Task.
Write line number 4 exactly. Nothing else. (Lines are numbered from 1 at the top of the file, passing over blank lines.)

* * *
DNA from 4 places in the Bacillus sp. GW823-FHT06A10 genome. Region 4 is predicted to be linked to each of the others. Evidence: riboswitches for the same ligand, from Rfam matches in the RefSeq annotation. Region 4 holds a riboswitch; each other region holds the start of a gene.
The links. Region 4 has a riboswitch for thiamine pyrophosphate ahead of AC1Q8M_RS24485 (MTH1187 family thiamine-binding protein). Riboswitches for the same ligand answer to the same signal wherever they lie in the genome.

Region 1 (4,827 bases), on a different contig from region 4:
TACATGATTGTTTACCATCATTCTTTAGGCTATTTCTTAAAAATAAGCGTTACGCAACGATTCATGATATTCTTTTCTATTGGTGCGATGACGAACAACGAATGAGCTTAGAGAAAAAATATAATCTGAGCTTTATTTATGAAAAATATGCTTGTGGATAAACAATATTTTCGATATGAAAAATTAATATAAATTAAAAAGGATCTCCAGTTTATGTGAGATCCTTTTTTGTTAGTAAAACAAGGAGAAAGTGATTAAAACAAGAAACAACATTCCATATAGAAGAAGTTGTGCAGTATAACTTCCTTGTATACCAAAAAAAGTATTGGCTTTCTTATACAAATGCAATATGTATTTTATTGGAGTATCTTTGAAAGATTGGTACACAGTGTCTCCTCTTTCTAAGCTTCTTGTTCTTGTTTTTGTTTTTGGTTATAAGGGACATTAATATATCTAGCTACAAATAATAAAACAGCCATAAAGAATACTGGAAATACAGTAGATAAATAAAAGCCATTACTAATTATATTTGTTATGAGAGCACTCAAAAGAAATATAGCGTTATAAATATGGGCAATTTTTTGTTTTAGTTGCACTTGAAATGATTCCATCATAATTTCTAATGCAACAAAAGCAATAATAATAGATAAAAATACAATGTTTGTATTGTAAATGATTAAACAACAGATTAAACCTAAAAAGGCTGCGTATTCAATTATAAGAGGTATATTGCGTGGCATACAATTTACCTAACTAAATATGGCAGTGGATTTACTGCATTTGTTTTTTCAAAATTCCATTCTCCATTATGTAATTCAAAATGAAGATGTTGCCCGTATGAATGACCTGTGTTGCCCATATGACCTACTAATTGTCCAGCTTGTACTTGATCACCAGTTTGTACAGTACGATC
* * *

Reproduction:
TACATGATTGTTTACCATCATTCTTTAGGCTATTTCTTAAAAATAAGCGTTACGCAACGATTCATGATATTCTTTTCTATTGGTGCGATGACGAACAACGAATGAGCTTAGAGAAAAAATATAATCTGAGCTTTATTTATGAAAAATATGCTTGTGGATAAACAATATTTTCGATATGAAAAATTAATATAAATTAAAAAGGATCTCCAGTTTATGTGAGATCCTTTTTTGTTAGTAAAACAAGGAGAAAGTGATTAAAACAAGAAACAACATTCCATATAGAAGAAGTTGTGCAGTATAACTTCCTTGTATACCAAAAAAAGTATTGGCTTTCTTATACAAATGCAATATGTATTTTATTGGAGTATCTTTGAAAGATTGGTACACAGTGTCTCCTCTTTCTAAGCTTCTTGTTCTTGTTTTTGTTTTTGGTTATAAGGGACATTAATATATCTAGCTACAAATAATAAAACAGCCATAAAGAATACTGGAAATACAGTAGATAAATAAAAGCCATTACTAATTATATTTGTTATGAGAGCACTCAAAAGAAATATAGCGTTATAAATATGGGCAATTTTTTGTTTTAGTTGCACTTGAAATGATTCCATCATAATTTCTAATGCAACAAAAGCAATAATAATAGATAAAAATACAATGTTTGTATTGTAAATGATTAAACAACAGATTAAACCTAAAAAGGCTGCGTATTCAATTATAAGAGGTATATTGCGTGGCATACAATTTACCTAACTAAATATGGCAGTGGATTTACTGCATTTGTTTTTTCAAAATTCCATTCTCCATTATGTAATTCAAAATGAAGATGTTGCCCGTATGAATGACCTGTGTTGCCCATATGACCTACTAATTGTCCAGCTTGTACTTGATCACCAGTTTGTACAGTACGATC